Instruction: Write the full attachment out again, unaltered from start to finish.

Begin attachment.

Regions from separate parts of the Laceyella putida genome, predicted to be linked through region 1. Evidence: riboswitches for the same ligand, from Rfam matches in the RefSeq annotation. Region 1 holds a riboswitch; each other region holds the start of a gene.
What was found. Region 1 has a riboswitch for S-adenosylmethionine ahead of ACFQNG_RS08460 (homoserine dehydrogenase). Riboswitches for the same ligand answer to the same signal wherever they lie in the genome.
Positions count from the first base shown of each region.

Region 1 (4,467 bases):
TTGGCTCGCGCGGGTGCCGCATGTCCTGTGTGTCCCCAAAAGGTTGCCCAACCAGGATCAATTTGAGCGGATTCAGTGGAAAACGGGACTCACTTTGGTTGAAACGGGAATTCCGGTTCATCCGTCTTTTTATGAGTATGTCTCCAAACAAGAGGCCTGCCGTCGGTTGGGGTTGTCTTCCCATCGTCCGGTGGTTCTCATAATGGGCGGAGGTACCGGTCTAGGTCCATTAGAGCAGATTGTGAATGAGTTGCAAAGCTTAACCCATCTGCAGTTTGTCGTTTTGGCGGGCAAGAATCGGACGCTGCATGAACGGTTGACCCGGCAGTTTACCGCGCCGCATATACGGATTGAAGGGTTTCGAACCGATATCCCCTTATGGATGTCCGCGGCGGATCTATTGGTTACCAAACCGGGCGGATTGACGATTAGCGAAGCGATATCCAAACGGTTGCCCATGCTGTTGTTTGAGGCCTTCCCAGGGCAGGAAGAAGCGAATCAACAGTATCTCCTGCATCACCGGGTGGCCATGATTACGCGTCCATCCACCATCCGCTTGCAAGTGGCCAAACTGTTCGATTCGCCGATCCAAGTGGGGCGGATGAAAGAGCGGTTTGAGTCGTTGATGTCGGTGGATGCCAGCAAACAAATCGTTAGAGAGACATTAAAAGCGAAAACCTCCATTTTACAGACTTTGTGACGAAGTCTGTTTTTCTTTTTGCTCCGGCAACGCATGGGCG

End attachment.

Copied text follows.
Regions from separate parts of the Laceyella putida genome, predicted to be linked through region 1. Evidence: riboswitches for the same ligand, from Rfam matches in the RefSeq annotation. Region 1 holds a riboswitch; each other region holds the start of a gene.
What was found. Region 1 has a riboswitch for S-adenosylmethionine ahead of ACFQNG_RS08460 (homoserine dehydrogenase). Riboswitches for the same ligand answer to the same signal wherever they lie in the genome.
Positions count from the first base shown of each region.

Region 1 (4,467 bases):
TTGGCTCGCGCGGGTGCCGCATGTCCTGTGTGTCCCCAAAAGGTTGCCCAACCAGGATCAATTTGAGCGGATTCAGTGGAAAACGGGACTCACTTTGGTTGAAACGGGAATTCCGGTTCATCCGTCTTTTTATGAGTATGTCTCCAAACAAGAGGCCTGCCGTCGGTTGGGGTTGTCTTCCCATCGTCCGGTGGTTCTCATAATGGGCGGAGGTACCGGTCTAGGTCCATTAGAGCAGATTGTGAATGAGTTGCAAAGCTTAACCCATCTGCAGTTTGTCGTTTTGGCGGGCAAGAATCGGACGCTGCATGAACGGTTGACCCGGCAGTTTACCGCGCCGCATATACGGATTGAAGGGTTTCGAACCGATATCCCCTTATGGATGTCCGCGGCGGATCTATTGGTTACCAAACCGGGCGGATTGACGATTAGCGAAGCGATATCCAAACGGTTGCCCATGCTGTTGTTTGAGGCCTTCCCAGGGCAGGAAGAAGCGAATCAACAGTATCTCCTGCATCACCGGGTGGCCATGATTACGCGTCCATCCACCATCCGCTTGCAAGTGGCCAAACTGTTCGATTCGCCGATCCAAGTGGGGCGGATGAAAGAGCGGTTTGAGTCGTTGATGTCGGTGGATGCCAGCAAACAAATCGTTAGAGAGACATTAAAAGCGAAAACCTCCATTTTACAGACTTTGTGACGAAGTCTGTTTTTCTTTTTGCTCCGGCAACGCATGGGCG